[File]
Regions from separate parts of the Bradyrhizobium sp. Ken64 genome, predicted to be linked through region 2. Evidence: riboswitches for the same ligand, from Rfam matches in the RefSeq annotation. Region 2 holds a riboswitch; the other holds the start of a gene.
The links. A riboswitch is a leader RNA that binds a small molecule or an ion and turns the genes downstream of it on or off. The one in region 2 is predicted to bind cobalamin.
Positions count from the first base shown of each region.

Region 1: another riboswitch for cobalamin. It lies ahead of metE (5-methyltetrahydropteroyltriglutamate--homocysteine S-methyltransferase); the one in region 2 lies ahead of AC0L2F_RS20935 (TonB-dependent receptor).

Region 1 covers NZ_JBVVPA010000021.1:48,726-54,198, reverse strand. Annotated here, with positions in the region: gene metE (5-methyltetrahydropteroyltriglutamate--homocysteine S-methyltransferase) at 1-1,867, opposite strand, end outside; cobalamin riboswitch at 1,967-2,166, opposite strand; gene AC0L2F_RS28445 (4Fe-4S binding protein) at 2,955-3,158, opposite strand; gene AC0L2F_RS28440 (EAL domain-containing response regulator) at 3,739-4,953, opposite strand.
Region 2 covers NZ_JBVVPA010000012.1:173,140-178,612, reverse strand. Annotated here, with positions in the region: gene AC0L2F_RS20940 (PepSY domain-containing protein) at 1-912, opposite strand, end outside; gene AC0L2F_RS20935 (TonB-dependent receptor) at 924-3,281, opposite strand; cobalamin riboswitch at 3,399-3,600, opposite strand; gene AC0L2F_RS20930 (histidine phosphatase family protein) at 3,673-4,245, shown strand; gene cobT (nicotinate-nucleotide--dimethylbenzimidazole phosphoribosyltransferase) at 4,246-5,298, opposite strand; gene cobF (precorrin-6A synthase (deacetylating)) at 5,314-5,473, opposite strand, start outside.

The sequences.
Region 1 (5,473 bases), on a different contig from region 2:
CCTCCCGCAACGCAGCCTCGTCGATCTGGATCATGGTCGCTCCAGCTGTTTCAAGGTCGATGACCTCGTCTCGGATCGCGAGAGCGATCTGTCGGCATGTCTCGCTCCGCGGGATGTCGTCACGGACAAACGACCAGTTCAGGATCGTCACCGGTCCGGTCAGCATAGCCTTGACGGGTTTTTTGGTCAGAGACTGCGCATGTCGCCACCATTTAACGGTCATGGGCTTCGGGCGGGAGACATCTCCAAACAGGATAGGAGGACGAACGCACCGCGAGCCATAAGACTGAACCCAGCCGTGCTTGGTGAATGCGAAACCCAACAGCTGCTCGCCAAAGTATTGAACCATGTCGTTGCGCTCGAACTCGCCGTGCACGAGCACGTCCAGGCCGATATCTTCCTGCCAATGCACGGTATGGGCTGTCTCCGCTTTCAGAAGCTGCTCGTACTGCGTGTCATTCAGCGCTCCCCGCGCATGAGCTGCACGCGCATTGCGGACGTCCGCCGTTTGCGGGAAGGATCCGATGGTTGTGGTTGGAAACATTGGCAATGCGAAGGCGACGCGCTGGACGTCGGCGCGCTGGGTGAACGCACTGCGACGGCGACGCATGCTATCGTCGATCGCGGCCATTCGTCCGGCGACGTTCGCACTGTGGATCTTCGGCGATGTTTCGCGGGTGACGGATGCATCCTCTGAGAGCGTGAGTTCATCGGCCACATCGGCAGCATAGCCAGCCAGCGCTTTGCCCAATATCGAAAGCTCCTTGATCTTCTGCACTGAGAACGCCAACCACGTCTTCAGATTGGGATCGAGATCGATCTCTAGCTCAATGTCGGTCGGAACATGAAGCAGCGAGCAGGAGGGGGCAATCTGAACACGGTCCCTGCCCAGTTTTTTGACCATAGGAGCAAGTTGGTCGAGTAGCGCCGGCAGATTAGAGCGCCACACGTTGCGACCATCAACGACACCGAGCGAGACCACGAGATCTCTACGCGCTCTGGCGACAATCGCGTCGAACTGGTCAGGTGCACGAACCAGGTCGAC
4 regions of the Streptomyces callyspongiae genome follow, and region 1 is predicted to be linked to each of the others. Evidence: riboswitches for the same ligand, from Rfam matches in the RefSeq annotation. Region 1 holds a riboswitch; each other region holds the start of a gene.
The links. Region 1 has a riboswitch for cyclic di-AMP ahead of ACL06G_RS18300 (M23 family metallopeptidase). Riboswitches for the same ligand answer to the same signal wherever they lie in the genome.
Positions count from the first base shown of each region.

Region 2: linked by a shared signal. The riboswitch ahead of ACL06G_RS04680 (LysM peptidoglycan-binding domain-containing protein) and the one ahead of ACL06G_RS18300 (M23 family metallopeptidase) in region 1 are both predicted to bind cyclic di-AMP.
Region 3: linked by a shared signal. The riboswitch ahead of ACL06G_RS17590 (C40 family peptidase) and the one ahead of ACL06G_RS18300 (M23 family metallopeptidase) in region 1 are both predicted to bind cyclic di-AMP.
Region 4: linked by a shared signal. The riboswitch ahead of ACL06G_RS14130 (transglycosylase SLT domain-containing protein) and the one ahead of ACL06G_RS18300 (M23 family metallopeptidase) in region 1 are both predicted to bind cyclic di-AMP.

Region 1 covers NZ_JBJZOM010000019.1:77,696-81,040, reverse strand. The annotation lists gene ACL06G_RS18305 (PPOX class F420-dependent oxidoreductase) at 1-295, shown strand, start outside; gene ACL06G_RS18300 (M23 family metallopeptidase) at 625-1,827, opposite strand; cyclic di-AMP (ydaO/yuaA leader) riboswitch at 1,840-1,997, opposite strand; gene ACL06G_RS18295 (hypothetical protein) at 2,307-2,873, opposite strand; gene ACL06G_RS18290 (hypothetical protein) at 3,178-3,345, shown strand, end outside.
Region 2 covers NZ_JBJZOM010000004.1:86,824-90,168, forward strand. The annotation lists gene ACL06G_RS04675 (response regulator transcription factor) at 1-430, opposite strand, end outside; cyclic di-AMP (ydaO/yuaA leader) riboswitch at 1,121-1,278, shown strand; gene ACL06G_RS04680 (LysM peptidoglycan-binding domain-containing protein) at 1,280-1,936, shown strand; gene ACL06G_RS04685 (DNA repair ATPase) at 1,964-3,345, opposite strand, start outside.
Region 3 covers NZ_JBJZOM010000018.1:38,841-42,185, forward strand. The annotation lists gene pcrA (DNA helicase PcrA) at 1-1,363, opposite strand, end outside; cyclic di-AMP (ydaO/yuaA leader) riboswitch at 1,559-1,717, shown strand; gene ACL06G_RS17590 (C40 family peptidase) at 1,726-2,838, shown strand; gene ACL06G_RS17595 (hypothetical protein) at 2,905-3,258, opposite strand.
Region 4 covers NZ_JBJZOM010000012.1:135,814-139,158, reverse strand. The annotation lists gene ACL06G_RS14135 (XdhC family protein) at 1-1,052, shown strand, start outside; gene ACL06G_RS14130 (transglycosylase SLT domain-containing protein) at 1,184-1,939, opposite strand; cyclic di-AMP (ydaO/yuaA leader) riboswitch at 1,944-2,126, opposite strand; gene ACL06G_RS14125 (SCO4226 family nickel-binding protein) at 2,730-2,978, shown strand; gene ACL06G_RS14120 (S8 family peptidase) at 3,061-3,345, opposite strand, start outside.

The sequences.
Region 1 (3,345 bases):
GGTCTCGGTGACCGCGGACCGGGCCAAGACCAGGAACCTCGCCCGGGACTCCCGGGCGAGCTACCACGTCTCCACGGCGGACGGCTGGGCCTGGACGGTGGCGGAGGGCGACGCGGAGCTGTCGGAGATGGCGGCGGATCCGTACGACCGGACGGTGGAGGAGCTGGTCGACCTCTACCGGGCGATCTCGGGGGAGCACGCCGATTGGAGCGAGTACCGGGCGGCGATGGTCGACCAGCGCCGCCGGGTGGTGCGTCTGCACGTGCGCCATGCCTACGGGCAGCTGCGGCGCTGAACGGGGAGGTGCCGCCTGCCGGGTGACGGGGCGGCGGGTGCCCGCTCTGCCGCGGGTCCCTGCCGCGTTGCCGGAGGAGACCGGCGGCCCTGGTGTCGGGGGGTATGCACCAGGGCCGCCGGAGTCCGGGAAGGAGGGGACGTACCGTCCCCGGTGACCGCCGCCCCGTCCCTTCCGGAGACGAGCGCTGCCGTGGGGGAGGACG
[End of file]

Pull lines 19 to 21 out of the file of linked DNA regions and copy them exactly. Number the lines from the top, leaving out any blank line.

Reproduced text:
Region 4 covers NZ_JBJZOM010000012.1:135,814-139,158, reverse strand. The annotation lists gene ACL06G_RS14135 (XdhC family protein) at 1-1,052, shown strand, start outside; gene ACL06G_RS14130 (transglycosylase SLT domain-containing protein) at 1,184-1,939, opposite strand; cyclic di-AMP (ydaO/yuaA leader) riboswitch at 1,944-2,126, opposite strand; gene ACL06G_RS14125 (SCO4226 family nickel-binding protein) at 2,730-2,978, shown strand; gene ACL06G_RS14120 (S8 family peptidase) at 3,061-3,345, opposite strand, start outside.

The sequences.
Region 1 (3,345 bases):